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Terms of Use update, Steward elections, and Wikipedia back in Pakistan

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By Adam Cuerden, Andreas Kolbe, Bri, EpicPupper, Red-tailed hawk and Smallbones

Terms of Use update

The logo of the Wikimedia Foundation

Consultations that should lead to an updating of the Wikimedia Foundation's Terms of Use will begin as early as this Tuesday, February 21 according to WMF Legal. The discussions will take place on Meta-Wiki.

The updates are necessary in order to:

Other possible changes include strengthening enforcement of the requirement that paid editors must declare their employers, clients, and affiliations. S

Results of the Universal Code of Conduct Enforcement Guidelines vote

Wikimedia Foundation Board Member Shani Evenstein announced the results of the vote on the Wikimedia-l mailing list on 13 February 2023:

Today the results of the Universal Code of Conduct Enforcement Guidelines vote were tallied. We are pleased to report the results show that the Enforcement Guidelines are strongly supported by the community, with 76% of participants voting in support of the Enforcement Guidelines.

3,097 voters from 146 Wikimedia communities participated. Statistics for the vote are available. A more detailed summary of comments submitted during the vote will be published soon.

Next, the results and comments collected during this vote will be submitted to the Board of Trustees for their review. It is expected that the Board of Trustees review process will complete in March 2023, at which time another update will be published. AK

Steward elections and confirmations underway

Placeholder alt text
Stewards are a global group of users with complete access to the wiki interface on all public Wikimedia wikis

The Steward elections are underway. New candidates for Stewardship are:

The Steward confirmations – an annual performance evaluation by the community that determines whether or not existing Stewards will retain their status for another year – are also currently underway.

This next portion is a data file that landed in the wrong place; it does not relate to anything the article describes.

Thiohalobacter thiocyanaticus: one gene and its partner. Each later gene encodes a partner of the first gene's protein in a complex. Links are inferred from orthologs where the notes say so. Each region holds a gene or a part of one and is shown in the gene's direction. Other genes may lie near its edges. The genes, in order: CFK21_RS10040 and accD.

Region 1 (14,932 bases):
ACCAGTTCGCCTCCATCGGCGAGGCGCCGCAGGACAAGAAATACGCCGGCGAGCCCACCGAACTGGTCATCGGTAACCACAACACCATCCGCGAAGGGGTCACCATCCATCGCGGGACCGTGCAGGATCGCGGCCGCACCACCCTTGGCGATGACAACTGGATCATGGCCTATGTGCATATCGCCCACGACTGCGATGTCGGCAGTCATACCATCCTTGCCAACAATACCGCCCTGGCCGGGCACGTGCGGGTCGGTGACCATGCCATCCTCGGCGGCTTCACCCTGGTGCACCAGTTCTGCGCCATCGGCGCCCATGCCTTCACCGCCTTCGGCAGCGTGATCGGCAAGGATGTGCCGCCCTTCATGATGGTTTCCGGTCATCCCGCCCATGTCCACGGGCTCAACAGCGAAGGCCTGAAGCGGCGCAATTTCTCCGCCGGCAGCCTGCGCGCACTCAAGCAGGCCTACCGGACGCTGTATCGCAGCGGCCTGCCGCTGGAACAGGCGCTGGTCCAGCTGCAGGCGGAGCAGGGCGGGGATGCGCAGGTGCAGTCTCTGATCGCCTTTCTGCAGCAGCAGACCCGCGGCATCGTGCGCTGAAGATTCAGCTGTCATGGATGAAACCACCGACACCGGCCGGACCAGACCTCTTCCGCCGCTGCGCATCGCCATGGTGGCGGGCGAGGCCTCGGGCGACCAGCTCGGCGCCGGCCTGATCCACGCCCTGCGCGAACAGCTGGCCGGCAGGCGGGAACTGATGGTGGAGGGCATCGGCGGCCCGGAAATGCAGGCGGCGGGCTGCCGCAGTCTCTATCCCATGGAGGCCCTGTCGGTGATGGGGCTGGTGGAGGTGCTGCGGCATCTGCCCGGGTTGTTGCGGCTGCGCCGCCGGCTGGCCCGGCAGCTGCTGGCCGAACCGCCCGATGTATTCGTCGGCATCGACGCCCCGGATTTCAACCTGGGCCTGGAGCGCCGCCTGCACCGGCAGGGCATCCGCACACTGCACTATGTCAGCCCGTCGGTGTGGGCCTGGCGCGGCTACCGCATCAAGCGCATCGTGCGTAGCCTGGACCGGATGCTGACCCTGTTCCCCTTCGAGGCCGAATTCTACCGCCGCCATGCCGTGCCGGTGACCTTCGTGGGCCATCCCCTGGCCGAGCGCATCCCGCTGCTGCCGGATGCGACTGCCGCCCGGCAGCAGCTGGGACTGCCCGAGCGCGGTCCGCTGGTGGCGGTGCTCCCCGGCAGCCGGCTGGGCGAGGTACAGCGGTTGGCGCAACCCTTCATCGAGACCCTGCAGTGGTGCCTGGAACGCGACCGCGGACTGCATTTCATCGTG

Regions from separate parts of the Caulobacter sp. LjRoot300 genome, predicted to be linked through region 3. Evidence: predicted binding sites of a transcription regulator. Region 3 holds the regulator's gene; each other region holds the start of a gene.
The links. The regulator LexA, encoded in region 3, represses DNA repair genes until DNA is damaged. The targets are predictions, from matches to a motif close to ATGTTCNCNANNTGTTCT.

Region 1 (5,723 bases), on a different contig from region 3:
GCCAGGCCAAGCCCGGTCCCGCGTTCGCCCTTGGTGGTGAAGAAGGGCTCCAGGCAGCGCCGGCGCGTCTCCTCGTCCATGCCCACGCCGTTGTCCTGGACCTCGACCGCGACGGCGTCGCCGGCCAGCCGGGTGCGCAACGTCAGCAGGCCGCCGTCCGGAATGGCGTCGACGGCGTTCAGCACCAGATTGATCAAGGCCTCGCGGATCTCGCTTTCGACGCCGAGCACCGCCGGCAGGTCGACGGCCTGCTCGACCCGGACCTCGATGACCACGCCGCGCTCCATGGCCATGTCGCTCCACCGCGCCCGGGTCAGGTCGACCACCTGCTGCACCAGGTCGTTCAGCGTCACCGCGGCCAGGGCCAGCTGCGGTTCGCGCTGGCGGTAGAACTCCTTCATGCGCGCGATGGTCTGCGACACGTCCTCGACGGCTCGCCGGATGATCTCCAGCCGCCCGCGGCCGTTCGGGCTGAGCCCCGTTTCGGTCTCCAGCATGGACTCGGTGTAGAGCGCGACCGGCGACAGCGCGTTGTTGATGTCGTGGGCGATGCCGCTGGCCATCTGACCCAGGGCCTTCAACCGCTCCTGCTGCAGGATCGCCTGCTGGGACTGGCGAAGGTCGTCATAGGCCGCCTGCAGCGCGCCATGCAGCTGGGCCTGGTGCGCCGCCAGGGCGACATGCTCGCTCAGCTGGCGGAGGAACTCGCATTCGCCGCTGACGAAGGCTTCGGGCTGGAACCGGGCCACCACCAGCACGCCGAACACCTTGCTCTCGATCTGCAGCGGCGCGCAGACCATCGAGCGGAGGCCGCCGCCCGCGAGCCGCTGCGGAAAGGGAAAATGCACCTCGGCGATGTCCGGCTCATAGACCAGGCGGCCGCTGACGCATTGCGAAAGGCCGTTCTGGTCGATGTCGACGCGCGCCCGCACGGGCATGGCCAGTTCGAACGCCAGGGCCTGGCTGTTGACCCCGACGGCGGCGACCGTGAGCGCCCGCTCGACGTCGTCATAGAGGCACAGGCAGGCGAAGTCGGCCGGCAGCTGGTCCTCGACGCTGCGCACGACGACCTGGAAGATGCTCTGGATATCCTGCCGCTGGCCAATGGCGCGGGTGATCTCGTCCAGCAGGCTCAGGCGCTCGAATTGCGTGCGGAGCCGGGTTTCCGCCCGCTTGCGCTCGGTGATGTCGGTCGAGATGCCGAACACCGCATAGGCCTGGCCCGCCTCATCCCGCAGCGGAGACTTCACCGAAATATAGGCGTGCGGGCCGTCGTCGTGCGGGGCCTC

Voting for the election and confirmation processes will remain open until 26 February 2023, 21:00 (UTC). AK

Prime Minister of Pakistan intervenes to unblock Wikipedia

Man in his seventies wearing a great jacket, blue shirt and dark tie
Shehbaz Sharif, the Prime Minister of Pakistan, decided that Pakistan had thrown out the baby with bathwater and ordered access to Wikipedia restored

Now you see it, now you don't – Wikipedia had hardly been blocked by Pakistan before it was unblocked.

Shehbaz Sharif, the Prime Minister of Pakistan, stepped in and convened a committee composed of the Minister for Law and Justice, the Minister for Economic Affairs and Political Affairs and the Minister for Information and Broadcasting to examine the matter.

The committee took the view that –

Wikipedia was a useful site/portal which supported dissemination of knowledge and information for the general public, students and the academia. Blocking the site in its entirety was not a suitable measure to restrict access to some objectionable contents/sacrilegious matter on it. The unintended consequences of this blanket ban, therefore, outweigh its benefits.

The government subsequently barred the Pakistan Telecommunica­tion Authority (PTA) from blocking any website without first consulting the Minis­try of Information Tech­nology and Tele­communi­cation.

Wikimedia Foundation General Counsel Stephen LaPorte said on the Wikimedia-l mailing list:

We received news yesterday that the Pakistan Telecommunications Agency was directed to restore access to Wikimedia projects, including Wikipedia, in Pakistan. Our internal traffic reports confirm that the block has been lifted and we've updated our public statement.

We're happy that the people of Pakistan can continue to use Wikipedia to access knowledge and share their experiences and culture with the world. These situations are a reminder of the importance of the work of our movement and the vital role our communities play in building the largest collection of open knowledge in history. It also underscores the need to protect people's right to access free knowledge and participate in contributing to its growth globally. Thank you for your support. We'll continue to keep you updated if there are any new developments.


For the media coverage of this event, see this issue's in the media.

AI takeoff begins: the first wave of bullshit

A bull with broad horns standing in a field, regarding the photographer.
Another BS generator without a sense of what is real and what is fake